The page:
3

(1) Petitioner would have us declare the Board's order void because it was in good part based on a finding allegedly not within the scope of the complaint, viz., failure to maintain a proper lookout.2 He claims that, because he was unaware that such an issue was in the case, he joined in a stipulation of record immediately after the complaint was issued. The inference is that if he had been apprised of such issue, he would not have joined in the stipulation and would have introduced evidence bearing on the subject.

4

Although petitioner insists that the allegations in the complaint do not encompass the lookout issue, we do not think it necessary to decide that question. The whole thrust of modern pleading is towards fulfillment of a notice-giving function and away from the rigid formalism of the common law.3 It is now generally accepted that there may be no subsequent challenge of issues which are actually litigated, if there has been actual notice and adequate opportunity to cure surprise.4 If it is clear that the parties understand exactly what the issues are when the proceedings are had, they cannot thereafter claim surprise or lack of due process because of alleged deficiencies in the language of particular pleadings. Actuality of notice there must be, but the actuality, not the technicality, must govern.

5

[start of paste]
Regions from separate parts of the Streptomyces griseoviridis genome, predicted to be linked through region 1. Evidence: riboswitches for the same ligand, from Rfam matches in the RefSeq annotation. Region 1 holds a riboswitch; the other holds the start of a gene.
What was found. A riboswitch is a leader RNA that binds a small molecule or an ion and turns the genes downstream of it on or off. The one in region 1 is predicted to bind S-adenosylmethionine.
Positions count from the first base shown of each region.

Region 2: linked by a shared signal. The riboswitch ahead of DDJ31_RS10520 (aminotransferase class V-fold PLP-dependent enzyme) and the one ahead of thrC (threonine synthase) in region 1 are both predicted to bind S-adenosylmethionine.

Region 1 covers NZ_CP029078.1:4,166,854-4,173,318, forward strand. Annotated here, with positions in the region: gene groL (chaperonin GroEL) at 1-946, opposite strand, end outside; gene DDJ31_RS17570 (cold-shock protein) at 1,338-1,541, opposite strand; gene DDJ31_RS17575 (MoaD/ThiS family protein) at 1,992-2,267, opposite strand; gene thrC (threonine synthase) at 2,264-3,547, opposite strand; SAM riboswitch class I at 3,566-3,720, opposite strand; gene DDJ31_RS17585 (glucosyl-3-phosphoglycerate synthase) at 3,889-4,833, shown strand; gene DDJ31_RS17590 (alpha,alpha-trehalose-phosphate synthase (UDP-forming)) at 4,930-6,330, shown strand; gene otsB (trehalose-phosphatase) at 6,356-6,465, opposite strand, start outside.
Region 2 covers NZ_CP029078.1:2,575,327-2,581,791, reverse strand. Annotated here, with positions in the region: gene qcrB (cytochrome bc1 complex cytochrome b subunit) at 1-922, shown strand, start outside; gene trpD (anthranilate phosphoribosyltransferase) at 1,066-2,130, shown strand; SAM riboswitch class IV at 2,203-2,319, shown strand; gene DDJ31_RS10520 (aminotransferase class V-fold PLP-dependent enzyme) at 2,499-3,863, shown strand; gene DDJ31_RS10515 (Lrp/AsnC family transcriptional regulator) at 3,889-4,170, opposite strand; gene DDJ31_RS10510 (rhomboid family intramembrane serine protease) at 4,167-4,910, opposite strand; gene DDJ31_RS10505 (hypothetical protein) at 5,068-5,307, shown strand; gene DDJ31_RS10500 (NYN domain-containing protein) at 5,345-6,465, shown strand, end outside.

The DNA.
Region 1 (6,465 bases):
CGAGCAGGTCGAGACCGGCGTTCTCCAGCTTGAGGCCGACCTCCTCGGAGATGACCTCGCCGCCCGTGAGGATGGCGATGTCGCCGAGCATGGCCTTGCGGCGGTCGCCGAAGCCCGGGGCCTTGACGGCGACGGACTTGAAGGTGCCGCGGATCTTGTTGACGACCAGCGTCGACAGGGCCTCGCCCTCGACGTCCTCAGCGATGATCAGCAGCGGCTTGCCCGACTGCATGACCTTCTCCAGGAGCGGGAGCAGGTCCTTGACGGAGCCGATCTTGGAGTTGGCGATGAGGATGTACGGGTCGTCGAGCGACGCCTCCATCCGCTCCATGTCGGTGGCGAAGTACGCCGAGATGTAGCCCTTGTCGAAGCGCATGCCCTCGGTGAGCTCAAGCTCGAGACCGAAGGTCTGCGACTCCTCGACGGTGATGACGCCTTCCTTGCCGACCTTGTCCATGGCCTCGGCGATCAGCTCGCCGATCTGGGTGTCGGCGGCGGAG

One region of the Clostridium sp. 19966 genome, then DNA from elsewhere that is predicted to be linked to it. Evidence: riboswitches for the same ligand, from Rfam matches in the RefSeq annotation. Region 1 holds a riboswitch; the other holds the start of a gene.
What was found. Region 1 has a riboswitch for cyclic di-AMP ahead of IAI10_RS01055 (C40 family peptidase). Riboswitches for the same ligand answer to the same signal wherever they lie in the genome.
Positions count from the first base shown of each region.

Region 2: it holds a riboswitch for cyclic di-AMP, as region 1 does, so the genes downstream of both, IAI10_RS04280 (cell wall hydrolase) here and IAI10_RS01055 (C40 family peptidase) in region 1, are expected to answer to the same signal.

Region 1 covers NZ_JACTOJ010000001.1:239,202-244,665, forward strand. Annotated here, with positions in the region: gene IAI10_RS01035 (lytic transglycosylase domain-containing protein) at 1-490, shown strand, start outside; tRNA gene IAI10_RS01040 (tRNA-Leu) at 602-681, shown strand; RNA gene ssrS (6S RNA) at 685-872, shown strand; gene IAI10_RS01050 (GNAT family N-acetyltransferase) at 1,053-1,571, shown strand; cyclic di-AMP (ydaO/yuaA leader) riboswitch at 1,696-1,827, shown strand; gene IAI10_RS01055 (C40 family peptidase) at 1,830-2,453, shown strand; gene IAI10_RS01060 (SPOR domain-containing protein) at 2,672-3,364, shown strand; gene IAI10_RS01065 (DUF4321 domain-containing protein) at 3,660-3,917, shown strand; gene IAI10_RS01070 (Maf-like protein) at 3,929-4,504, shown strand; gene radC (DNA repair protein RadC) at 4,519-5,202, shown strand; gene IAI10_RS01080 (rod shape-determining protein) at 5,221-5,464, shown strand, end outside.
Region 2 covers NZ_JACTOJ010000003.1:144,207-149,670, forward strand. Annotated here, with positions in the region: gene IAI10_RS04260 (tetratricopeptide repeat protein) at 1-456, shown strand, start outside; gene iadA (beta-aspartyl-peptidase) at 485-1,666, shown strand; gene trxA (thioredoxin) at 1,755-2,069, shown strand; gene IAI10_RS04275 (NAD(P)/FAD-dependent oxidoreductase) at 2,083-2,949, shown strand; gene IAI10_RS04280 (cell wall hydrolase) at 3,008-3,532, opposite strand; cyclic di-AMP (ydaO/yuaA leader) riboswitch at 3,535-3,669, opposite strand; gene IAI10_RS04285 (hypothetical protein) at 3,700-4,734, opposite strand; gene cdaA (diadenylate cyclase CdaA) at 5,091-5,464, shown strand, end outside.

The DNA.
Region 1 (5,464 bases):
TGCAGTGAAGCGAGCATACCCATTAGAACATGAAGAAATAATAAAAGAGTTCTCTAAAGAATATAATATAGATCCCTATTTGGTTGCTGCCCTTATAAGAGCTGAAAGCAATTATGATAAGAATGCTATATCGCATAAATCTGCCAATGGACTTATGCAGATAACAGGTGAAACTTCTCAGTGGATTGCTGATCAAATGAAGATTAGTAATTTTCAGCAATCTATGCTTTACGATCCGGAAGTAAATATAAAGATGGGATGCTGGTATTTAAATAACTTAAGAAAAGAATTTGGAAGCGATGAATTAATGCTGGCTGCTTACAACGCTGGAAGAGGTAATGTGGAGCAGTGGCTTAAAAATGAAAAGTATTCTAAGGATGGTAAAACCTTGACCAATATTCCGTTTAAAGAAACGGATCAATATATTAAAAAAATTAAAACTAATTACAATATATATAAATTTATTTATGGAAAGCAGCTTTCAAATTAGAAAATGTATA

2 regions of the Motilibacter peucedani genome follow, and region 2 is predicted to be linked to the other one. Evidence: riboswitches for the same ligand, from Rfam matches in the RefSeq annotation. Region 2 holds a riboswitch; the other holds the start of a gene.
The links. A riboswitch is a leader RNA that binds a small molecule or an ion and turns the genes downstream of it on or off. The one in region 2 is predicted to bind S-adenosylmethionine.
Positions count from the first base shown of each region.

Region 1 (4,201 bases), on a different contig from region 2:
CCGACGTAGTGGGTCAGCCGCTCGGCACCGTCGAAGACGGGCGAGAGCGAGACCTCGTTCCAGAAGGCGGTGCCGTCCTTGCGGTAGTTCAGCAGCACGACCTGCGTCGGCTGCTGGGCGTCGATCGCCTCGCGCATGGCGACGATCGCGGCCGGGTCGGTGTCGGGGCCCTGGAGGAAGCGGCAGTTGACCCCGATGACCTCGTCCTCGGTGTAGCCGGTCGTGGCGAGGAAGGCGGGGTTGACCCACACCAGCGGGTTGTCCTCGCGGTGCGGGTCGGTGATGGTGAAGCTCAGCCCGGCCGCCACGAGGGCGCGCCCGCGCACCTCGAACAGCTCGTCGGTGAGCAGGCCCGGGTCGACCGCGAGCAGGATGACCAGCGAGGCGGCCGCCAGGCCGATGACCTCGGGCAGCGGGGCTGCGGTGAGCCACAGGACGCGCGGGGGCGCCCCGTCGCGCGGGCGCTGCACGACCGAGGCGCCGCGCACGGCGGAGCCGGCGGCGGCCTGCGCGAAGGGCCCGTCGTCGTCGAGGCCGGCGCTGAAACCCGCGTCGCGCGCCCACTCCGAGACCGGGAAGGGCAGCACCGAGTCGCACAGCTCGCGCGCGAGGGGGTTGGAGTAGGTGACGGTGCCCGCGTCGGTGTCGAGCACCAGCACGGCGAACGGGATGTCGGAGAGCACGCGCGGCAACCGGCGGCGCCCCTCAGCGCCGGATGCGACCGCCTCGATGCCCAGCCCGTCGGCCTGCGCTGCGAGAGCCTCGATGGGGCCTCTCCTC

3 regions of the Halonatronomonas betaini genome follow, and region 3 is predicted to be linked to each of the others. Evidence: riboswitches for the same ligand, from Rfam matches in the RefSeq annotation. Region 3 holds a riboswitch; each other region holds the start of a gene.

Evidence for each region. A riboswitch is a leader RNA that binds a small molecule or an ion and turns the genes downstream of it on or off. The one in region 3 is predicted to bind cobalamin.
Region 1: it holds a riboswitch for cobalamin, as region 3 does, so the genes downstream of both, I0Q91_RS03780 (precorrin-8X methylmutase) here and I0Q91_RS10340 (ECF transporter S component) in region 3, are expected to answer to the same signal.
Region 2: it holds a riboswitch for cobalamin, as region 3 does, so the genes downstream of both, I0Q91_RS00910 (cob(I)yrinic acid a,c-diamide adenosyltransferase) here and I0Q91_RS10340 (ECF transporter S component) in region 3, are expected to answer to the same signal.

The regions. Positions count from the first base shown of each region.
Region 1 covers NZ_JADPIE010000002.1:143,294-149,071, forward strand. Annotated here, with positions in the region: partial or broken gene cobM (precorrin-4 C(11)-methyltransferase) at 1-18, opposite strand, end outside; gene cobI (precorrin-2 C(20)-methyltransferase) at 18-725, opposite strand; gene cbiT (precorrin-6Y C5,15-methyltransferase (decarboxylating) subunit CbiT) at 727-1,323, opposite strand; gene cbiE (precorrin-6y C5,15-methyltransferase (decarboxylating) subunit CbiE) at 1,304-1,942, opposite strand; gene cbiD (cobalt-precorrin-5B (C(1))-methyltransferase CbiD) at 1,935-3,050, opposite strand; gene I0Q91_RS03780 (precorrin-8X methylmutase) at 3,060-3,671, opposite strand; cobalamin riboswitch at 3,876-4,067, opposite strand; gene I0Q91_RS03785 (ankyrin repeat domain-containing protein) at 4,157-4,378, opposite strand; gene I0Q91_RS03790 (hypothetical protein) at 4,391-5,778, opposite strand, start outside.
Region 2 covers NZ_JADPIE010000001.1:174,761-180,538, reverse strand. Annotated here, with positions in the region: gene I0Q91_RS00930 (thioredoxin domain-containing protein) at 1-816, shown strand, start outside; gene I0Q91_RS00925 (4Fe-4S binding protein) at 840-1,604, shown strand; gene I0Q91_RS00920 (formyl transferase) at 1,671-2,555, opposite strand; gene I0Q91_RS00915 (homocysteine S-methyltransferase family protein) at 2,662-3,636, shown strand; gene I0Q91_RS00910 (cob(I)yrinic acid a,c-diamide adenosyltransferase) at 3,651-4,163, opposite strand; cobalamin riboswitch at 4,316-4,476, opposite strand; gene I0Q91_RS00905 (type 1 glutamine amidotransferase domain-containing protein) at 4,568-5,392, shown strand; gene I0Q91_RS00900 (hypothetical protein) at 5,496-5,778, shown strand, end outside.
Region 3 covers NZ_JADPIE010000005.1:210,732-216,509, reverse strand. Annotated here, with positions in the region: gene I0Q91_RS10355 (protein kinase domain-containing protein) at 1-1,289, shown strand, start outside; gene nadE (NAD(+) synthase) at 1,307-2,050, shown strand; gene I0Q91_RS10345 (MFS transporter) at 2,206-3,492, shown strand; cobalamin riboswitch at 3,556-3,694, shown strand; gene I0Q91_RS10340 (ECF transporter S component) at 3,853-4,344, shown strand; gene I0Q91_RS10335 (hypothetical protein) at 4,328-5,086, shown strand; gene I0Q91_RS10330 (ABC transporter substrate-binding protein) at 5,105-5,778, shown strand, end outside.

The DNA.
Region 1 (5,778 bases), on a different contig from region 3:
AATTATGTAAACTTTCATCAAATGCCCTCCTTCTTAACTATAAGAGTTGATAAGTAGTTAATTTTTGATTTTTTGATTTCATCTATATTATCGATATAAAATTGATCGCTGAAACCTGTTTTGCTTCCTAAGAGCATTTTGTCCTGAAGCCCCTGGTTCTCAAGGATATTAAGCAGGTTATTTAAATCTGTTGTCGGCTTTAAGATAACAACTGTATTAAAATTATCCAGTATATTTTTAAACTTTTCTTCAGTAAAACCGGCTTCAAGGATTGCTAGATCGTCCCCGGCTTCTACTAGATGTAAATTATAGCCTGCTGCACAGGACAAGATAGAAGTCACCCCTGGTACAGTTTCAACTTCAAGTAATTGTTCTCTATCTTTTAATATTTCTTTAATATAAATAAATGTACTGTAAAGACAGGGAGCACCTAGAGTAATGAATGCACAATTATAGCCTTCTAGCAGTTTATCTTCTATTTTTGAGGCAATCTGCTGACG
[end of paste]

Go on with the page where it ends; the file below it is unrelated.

There can be no doubt that this is a case where petitioner had actual notice that the lookout issue was involved. Thus, the manner and sufficiency of petitioner's lookout was thoroughly examined at the investigation hearing. The initial hearing, at which additional evidence could have been introduced, was waived by him; instead, he joined in a stipulation of record composed of the testimony at the investigation hearing. It was on the basis of this stipulated record that the Hearing Examiner recommended suspension of petitioner's license. Although the Initial Decision contained no specific finding on the lookout issue,5 it was discussed at some length and the observation was made that "Defendant's lack of precaution in maintaining an increased vigilance at that time appears inexcusable." Certainly, at that point, if not sooner, petitioner had notice. That he acted upon such notice is indicated by the fact that, in his appeal to the Board, he took specific exception to the Examiner's comments on the lookout issue. He steadfastly insisted that there was no proof that he "did not take the proper precaution or that he did not increase his vigilance immediately prior to the accident"; that the evidence demonstrated that he had provided a "vigilant and effective lookout." When the Board sustained the Examiner's decision, petitioner filed a petition for reconsideration, in which he again discussed the lookout problem. Nevertheless, the Board reaffirmed its prior decision. This time, however, it made a specific finding that the collision was due in whole or in part to petitioner's failure to maintain a proper lookout.